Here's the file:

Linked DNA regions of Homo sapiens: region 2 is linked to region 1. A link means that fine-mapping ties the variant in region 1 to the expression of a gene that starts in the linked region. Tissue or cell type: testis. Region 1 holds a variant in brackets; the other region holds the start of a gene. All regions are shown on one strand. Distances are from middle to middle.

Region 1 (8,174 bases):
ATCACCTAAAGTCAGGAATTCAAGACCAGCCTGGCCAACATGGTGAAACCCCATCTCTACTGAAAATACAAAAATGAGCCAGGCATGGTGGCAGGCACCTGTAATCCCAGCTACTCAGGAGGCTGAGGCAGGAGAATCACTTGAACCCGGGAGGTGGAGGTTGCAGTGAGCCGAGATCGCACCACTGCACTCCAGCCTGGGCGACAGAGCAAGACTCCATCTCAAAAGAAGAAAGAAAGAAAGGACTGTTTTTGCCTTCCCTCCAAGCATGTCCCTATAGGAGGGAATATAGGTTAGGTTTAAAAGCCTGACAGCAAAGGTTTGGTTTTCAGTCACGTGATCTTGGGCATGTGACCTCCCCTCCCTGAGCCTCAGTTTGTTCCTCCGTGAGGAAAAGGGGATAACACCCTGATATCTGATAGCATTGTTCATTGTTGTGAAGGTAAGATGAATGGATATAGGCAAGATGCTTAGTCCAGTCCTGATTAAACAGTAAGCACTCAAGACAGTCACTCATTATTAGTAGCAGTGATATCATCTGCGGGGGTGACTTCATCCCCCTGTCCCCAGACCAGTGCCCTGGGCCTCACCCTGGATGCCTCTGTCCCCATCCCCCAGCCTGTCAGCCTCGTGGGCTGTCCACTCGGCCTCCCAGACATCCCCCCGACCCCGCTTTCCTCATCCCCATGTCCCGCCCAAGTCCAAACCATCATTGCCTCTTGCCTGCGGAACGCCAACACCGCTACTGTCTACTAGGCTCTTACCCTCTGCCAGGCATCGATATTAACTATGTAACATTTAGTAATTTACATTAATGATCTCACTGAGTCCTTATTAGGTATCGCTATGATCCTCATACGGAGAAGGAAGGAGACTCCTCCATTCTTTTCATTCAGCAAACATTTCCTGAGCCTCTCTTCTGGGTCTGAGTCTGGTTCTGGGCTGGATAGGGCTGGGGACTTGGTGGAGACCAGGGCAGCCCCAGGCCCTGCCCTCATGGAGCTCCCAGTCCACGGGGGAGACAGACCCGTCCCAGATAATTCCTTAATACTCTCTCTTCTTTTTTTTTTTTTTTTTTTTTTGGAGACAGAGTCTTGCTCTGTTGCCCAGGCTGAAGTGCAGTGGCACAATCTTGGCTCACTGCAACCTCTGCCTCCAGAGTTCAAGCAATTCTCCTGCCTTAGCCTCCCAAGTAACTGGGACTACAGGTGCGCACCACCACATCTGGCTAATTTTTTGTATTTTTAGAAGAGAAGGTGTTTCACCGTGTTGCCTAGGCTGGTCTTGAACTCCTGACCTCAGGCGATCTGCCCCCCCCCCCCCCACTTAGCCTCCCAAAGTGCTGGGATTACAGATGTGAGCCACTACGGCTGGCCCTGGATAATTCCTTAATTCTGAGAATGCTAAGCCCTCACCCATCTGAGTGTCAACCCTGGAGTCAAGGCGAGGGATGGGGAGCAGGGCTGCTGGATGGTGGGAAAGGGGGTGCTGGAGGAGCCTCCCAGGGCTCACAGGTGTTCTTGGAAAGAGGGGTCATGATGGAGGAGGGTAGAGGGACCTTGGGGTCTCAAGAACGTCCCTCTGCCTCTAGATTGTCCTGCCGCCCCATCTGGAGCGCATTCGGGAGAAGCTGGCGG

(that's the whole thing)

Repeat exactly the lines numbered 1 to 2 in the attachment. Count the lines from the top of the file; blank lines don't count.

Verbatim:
Linked DNA regions of Homo sapiens: region 2 is linked to region 1. A link means that fine-mapping ties the variant in region 1 to the expression of a gene that starts in the linked region. Tissue or cell type: testis. Region 1 holds a variant in brackets; the other region holds the start of a gene. All regions are shown on one strand. Distances are from middle to middle.

Region 1 (8,174 bases):